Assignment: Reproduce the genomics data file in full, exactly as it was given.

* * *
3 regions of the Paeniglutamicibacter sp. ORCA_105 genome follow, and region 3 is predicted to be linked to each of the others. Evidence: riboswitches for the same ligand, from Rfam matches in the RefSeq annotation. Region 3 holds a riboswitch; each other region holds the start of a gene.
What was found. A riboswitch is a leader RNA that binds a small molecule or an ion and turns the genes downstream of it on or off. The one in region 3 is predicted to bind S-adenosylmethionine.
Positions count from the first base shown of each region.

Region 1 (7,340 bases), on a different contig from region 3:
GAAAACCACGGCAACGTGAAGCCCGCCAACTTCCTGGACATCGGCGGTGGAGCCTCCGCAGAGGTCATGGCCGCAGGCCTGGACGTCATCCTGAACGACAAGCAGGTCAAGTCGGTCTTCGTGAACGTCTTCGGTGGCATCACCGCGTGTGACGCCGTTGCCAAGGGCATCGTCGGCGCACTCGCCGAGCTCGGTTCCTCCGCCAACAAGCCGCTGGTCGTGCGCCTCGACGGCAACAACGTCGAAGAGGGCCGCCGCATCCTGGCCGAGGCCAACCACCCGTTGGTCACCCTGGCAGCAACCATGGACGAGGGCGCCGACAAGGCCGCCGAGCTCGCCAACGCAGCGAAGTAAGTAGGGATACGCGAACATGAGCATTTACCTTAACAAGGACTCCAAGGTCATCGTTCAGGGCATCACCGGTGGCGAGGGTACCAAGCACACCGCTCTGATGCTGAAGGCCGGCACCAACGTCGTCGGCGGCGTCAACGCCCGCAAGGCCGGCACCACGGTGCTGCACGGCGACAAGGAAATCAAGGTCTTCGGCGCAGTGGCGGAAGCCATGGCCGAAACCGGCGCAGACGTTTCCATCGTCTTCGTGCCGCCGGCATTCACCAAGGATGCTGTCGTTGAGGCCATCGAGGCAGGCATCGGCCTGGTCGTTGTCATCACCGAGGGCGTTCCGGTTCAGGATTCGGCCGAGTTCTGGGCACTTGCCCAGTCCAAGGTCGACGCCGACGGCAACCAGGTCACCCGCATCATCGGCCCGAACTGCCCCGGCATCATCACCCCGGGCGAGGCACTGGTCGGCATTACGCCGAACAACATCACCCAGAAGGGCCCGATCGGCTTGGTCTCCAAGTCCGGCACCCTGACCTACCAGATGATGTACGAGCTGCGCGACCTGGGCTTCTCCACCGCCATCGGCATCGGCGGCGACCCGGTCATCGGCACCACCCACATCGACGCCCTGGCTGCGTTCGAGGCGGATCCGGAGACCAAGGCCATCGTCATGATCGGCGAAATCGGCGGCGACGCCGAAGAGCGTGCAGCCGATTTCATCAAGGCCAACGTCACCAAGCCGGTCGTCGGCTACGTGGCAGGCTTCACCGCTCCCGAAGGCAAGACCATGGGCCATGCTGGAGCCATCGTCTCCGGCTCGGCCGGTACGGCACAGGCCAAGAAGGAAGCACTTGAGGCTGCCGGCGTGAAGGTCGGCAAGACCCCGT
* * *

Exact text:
3 regions of the Paeniglutamicibacter sp. ORCA_105 genome follow, and region 3 is predicted to be linked to each of the others. Evidence: riboswitches for the same ligand, from Rfam matches in the RefSeq annotation. Region 3 holds a riboswitch; each other region holds the start of a gene.
What was found. A riboswitch is a leader RNA that binds a small molecule or an ion and turns the genes downstream of it on or off. The one in region 3 is predicted to bind S-adenosylmethionine.
Positions count from the first base shown of each region.

Region 1 (7,340 bases), on a different contig from region 3:
GAAAACCACGGCAACGTGAAGCCCGCCAACTTCCTGGACATCGGCGGTGGAGCCTCCGCAGAGGTCATGGCCGCAGGCCTGGACGTCATCCTGAACGACAAGCAGGTCAAGTCGGTCTTCGTGAACGTCTTCGGTGGCATCACCGCGTGTGACGCCGTTGCCAAGGGCATCGTCGGCGCACTCGCCGAGCTCGGTTCCTCCGCCAACAAGCCGCTGGTCGTGCGCCTCGACGGCAACAACGTCGAAGAGGGCCGCCGCATCCTGGCCGAGGCCAACCACCCGTTGGTCACCCTGGCAGCAACCATGGACGAGGGCGCCGACAAGGCCGCCGAGCTCGCCAACGCAGCGAAGTAAGTAGGGATACGCGAACATGAGCATTTACCTTAACAAGGACTCCAAGGTCATCGTTCAGGGCATCACCGGTGGCGAGGGTACCAAGCACACCGCTCTGATGCTGAAGGCCGGCACCAACGTCGTCGGCGGCGTCAACGCCCGCAAGGCCGGCACCACGGTGCTGCACGGCGACAAGGAAATCAAGGTCTTCGGCGCAGTGGCGGAAGCCATGGCCGAAACCGGCGCAGACGTTTCCATCGTCTTCGTGCCGCCGGCATTCACCAAGGATGCTGTCGTTGAGGCCATCGAGGCAGGCATCGGCCTGGTCGTTGTCATCACCGAGGGCGTTCCGGTTCAGGATTCGGCCGAGTTCTGGGCACTTGCCCAGTCCAAGGTCGACGCCGACGGCAACCAGGTCACCCGCATCATCGGCCCGAACTGCCCCGGCATCATCACCCCGGGCGAGGCACTGGTCGGCATTACGCCGAACAACATCACCCAGAAGGGCCCGATCGGCTTGGTCTCCAAGTCCGGCACCCTGACCTACCAGATGATGTACGAGCTGCGCGACCTGGGCTTCTCCACCGCCATCGGCATCGGCGGCGACCCGGTCATCGGCACCACCCACATCGACGCCCTGGCTGCGTTCGAGGCGGATCCGGAGACCAAGGCCATCGTCATGATCGGCGAAATCGGCGGCGACGCCGAAGAGCGTGCAGCCGATTTCATCAAGGCCAACGTCACCAAGCCGGTCGTCGGCTACGTGGCAGGCTTCACCGCTCCCGAAGGCAAGACCATGGGCCATGCTGGAGCCATCGTCTCCGGCTCGGCCGGTACGGCACAGGCCAAGAAGGAAGCACTTGAGGCTGCCGGCGTGAAGGTCGGCAAGACCCCGT